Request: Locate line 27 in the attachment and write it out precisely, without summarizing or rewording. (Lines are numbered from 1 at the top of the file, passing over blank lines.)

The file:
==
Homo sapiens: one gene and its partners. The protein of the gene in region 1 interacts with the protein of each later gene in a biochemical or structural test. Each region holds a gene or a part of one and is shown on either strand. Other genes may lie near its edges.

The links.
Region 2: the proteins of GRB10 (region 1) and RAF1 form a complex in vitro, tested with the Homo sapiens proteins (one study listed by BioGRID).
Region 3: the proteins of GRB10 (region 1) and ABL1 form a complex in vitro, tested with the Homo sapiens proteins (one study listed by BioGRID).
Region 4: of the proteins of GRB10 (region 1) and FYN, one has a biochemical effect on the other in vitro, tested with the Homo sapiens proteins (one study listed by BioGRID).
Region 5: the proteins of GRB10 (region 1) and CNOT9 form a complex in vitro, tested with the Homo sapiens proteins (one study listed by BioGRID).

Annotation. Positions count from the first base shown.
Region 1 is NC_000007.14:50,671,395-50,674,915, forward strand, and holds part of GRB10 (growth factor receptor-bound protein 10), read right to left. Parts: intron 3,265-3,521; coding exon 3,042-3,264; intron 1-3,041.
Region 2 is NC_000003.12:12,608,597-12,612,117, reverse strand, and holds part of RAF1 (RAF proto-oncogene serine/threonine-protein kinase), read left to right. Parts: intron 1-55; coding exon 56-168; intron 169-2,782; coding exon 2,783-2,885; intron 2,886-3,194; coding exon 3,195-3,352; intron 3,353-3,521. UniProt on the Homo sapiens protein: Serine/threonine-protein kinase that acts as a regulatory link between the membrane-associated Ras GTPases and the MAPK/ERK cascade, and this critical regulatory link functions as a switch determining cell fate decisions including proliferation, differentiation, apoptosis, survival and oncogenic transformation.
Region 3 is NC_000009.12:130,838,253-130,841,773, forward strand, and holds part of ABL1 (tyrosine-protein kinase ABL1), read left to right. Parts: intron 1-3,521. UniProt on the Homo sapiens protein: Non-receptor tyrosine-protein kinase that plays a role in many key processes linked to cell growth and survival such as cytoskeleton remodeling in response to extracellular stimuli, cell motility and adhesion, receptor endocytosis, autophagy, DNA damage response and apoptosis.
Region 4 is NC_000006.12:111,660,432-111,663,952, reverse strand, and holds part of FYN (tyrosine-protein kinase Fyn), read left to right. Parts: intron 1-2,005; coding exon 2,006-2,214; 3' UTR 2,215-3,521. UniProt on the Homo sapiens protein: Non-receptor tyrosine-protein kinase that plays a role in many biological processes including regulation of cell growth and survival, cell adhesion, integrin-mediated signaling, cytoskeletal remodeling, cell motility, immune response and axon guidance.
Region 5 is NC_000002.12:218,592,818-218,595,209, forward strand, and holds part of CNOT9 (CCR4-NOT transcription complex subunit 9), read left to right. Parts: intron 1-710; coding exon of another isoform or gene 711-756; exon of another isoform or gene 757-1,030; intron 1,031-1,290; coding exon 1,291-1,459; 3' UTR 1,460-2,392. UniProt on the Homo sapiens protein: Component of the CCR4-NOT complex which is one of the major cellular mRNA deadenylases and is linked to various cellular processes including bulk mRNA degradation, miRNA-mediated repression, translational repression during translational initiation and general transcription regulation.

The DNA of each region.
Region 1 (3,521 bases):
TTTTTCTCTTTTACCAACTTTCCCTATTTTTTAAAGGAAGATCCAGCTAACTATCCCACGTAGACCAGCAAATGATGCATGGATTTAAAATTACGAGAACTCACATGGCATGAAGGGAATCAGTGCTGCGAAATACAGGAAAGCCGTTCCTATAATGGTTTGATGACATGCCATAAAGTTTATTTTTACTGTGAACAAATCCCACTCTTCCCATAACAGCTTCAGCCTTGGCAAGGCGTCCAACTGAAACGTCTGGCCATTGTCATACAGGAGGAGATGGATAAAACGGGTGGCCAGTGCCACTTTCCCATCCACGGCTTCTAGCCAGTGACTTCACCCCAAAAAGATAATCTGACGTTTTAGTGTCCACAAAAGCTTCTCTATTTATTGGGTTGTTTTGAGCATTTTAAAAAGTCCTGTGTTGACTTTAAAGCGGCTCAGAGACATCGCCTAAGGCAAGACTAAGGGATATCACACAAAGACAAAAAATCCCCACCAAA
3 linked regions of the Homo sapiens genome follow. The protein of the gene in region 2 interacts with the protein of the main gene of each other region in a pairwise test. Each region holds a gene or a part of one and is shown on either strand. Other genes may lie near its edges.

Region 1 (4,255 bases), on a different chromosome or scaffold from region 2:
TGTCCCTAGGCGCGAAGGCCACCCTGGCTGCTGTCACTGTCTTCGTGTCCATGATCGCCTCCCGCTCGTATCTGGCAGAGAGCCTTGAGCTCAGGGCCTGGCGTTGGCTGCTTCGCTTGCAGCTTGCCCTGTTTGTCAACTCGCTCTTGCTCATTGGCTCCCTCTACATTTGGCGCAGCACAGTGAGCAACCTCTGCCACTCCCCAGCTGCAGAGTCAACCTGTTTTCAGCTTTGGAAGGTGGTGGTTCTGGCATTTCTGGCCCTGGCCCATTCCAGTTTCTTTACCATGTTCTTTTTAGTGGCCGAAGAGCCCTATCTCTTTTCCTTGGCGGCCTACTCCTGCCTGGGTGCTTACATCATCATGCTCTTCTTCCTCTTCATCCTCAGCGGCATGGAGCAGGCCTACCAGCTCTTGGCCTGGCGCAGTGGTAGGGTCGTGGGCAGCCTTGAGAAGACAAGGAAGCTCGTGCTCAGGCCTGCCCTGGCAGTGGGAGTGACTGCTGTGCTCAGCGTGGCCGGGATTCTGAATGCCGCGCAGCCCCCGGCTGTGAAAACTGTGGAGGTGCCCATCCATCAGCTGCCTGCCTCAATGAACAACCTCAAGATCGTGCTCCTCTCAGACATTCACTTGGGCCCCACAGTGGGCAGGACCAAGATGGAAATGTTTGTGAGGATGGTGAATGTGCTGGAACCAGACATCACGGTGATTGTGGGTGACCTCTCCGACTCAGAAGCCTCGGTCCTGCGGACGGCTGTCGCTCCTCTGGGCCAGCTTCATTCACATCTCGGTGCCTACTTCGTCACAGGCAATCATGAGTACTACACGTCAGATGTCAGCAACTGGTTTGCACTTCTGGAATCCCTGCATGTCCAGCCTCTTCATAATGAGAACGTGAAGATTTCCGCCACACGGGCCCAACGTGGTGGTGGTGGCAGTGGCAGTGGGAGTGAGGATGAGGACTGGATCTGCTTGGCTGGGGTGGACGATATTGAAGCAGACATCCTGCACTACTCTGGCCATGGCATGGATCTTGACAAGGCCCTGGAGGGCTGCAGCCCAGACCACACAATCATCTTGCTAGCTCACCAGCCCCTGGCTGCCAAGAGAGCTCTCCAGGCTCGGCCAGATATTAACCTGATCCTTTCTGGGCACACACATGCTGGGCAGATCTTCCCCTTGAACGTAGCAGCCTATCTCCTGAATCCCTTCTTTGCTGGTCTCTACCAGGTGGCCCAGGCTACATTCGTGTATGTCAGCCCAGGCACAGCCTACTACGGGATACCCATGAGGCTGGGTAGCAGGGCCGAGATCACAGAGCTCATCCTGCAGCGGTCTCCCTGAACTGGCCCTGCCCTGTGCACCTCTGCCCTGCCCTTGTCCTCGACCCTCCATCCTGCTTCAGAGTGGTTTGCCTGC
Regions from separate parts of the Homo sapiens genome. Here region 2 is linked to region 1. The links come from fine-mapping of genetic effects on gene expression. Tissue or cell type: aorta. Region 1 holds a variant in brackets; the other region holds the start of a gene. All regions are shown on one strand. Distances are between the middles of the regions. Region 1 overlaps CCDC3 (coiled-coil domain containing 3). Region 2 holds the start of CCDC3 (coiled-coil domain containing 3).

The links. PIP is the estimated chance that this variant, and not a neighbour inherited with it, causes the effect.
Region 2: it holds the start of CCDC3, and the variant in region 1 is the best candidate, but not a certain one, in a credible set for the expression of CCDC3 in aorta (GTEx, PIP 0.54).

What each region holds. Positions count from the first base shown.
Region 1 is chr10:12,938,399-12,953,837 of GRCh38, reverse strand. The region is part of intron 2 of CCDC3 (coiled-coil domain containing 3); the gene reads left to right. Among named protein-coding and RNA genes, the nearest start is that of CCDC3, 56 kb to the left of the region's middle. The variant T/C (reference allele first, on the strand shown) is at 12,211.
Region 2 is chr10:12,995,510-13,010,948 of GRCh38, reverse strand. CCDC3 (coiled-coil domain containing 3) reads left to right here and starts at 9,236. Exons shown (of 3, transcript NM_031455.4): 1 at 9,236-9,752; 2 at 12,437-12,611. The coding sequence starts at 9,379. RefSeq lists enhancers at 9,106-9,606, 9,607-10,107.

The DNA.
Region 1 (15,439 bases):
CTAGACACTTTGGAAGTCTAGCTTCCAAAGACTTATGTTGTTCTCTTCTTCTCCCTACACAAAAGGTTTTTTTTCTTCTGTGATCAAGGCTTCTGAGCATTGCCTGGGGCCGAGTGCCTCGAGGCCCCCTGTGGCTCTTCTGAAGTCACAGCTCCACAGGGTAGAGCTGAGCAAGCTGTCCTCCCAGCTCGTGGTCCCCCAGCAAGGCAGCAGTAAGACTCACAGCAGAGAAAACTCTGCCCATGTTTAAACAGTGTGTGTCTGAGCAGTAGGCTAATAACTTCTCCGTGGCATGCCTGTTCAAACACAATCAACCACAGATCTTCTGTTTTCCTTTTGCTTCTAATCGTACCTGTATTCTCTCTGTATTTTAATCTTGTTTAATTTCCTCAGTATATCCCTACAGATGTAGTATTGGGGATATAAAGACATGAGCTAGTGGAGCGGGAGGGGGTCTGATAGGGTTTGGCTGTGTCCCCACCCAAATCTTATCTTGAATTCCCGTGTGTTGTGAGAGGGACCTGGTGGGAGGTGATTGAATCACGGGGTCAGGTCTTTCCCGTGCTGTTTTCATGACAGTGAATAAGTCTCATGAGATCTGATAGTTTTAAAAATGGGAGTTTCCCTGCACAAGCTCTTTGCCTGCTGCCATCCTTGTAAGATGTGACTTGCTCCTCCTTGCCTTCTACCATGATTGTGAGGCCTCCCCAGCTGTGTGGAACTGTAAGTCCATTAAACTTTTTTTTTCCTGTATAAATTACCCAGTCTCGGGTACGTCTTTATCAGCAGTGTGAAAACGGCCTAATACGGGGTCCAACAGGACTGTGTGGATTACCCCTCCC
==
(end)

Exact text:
CTAGACACTTTGGAAGTCTAGCTTCCAAAGACTTATGTTGTTCTCTTCTTCTCCCTACACAAAAGGTTTTTTTTCTTCTGTGATCAAGGCTTCTGAGCATTGCCTGGGGCCGAGTGCCTCGAGGCCCCCTGTGGCTCTTCTGAAGTCACAGCTCCACAGGGTAGAGCTGAGCAAGCTGTCCTCCCAGCTCGTGGTCCCCCAGCAAGGCAGCAGTAAGACTCACAGCAGAGAAAACTCTGCCCATGTTTAAACAGTGTGTGTCTGAGCAGTAGGCTAATAACTTCTCCGTGGCATGCCTGTTCAAACACAATCAACCACAGATCTTCTGTTTTCCTTTTGCTTCTAATCGTACCTGTATTCTCTCTGTATTTTAATCTTGTTTAATTTCCTCAGTATATCCCTACAGATGTAGTATTGGGGATATAAAGACATGAGCTAGTGGAGCGGGAGGGGGTCTGATAGGGTTTGGCTGTGTCCCCACCCAAATCTTATCTTGAATTCCCGTGTGTTGTGAGAGGGACCTGGTGGGAGGTGATTGAATCACGGGGTCAGGTCTTTCCCGTGCTGTTTTCATGACAGTGAATAAGTCTCATGAGATCTGATAGTTTTAAAAATGGGAGTTTCCCTGCACAAGCTCTTTGCCTGCTGCCATCCTTGTAAGATGTGACTTGCTCCTCCTTGCCTTCTACCATGATTGTGAGGCCTCCCCAGCTGTGTGGAACTGTAAGTCCATTAAACTTTTTTTTTCCTGTATAAATTACCCAGTCTCGGGTACGTCTTTATCAGCAGTGTGAAAACGGCCTAATACGGGGTCCAACAGGACTGTGTGGATTACCCCTCCC